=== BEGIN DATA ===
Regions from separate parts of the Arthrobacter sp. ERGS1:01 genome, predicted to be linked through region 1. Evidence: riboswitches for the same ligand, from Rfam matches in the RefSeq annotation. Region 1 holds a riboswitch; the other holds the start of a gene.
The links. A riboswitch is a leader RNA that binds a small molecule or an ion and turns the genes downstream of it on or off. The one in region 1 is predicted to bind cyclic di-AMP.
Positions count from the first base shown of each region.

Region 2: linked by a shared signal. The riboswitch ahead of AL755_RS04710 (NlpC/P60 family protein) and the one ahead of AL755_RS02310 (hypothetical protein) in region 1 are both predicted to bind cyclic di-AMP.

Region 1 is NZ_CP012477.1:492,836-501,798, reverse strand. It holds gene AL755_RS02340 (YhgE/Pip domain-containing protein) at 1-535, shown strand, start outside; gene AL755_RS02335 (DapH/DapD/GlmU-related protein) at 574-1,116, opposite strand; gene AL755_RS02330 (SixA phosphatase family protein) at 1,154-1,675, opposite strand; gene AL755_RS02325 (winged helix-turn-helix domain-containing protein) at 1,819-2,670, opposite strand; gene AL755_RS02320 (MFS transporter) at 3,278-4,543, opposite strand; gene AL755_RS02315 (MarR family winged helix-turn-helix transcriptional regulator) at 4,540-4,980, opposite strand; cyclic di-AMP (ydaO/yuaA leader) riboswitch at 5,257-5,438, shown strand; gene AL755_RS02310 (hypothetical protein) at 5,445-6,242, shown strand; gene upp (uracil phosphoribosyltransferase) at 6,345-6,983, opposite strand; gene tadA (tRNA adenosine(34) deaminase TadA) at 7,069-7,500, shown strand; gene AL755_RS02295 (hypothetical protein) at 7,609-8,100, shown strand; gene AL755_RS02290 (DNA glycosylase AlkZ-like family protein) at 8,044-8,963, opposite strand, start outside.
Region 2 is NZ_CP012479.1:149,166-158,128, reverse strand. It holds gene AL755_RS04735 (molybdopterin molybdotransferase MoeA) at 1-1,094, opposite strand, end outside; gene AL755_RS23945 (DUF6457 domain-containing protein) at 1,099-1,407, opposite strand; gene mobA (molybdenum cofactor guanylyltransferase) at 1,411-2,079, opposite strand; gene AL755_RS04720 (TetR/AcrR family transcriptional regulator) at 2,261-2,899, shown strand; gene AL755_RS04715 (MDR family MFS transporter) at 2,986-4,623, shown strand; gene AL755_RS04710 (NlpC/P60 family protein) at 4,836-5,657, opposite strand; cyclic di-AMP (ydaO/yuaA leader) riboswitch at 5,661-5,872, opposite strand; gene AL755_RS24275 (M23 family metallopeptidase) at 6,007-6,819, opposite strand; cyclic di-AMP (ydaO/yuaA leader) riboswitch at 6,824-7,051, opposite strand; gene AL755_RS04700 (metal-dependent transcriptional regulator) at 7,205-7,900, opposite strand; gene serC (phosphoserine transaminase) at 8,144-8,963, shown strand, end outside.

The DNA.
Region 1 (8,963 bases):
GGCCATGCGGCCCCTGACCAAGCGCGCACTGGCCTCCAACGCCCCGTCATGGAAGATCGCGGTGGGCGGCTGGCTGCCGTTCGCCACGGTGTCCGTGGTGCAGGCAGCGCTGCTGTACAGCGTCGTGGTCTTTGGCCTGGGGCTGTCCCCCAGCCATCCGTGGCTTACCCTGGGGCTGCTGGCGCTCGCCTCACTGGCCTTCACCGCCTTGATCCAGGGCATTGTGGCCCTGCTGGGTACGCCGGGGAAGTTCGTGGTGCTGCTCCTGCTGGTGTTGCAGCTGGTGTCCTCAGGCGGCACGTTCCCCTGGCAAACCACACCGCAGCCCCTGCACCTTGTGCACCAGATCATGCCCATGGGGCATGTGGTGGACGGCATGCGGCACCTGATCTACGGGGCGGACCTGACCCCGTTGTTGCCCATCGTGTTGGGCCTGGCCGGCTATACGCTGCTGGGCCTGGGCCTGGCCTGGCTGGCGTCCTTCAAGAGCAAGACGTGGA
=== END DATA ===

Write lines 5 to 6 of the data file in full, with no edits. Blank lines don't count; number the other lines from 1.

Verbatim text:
Region 1 is NZ_CP012477.1:492,836-501,798, reverse strand. It holds gene AL755_RS02340 (YhgE/Pip domain-containing protein) at 1-535, shown strand, start outside; gene AL755_RS02335 (DapH/DapD/GlmU-related protein) at 574-1,116, opposite strand; gene AL755_RS02330 (SixA phosphatase family protein) at 1,154-1,675, opposite strand; gene AL755_RS02325 (winged helix-turn-helix domain-containing protein) at 1,819-2,670, opposite strand; gene AL755_RS02320 (MFS transporter) at 3,278-4,543, opposite strand; gene AL755_RS02315 (MarR family winged helix-turn-helix transcriptional regulator) at 4,540-4,980, opposite strand; cyclic di-AMP (ydaO/yuaA leader) riboswitch at 5,257-5,438, shown strand; gene AL755_RS02310 (hypothetical protein) at 5,445-6,242, shown strand; gene upp (uracil phosphoribosyltransferase) at 6,345-6,983, opposite strand; gene tadA (tRNA adenosine(34) deaminase TadA) at 7,069-7,500, shown strand; gene AL755_RS02295 (hypothetical protein) at 7,609-8,100, shown strand; gene AL755_RS02290 (DNA glycosylase AlkZ-like family protein) at 8,044-8,963, opposite strand, start outside.
Region 2 is NZ_CP012479.1:149,166-158,128, reverse strand. It holds gene AL755_RS04735 (molybdopterin molybdotransferase MoeA) at 1-1,094, opposite strand, end outside; gene AL755_RS23945 (DUF6457 domain-containing protein) at 1,099-1,407, opposite strand; gene mobA (molybdenum cofactor guanylyltransferase) at 1,411-2,079, opposite strand; gene AL755_RS04720 (TetR/AcrR family transcriptional regulator) at 2,261-2,899, shown strand; gene AL755_RS04715 (MDR family MFS transporter) at 2,986-4,623, shown strand; gene AL755_RS04710 (NlpC/P60 family protein) at 4,836-5,657, opposite strand; cyclic di-AMP (ydaO/yuaA leader) riboswitch at 5,661-5,872, opposite strand; gene AL755_RS24275 (M23 family metallopeptidase) at 6,007-6,819, opposite strand; cyclic di-AMP (ydaO/yuaA leader) riboswitch at 6,824-7,051, opposite strand; gene AL755_RS04700 (metal-dependent transcriptional regulator) at 7,205-7,900, opposite strand; gene serC (phosphoserine transaminase) at 8,144-8,963, shown strand, end outside.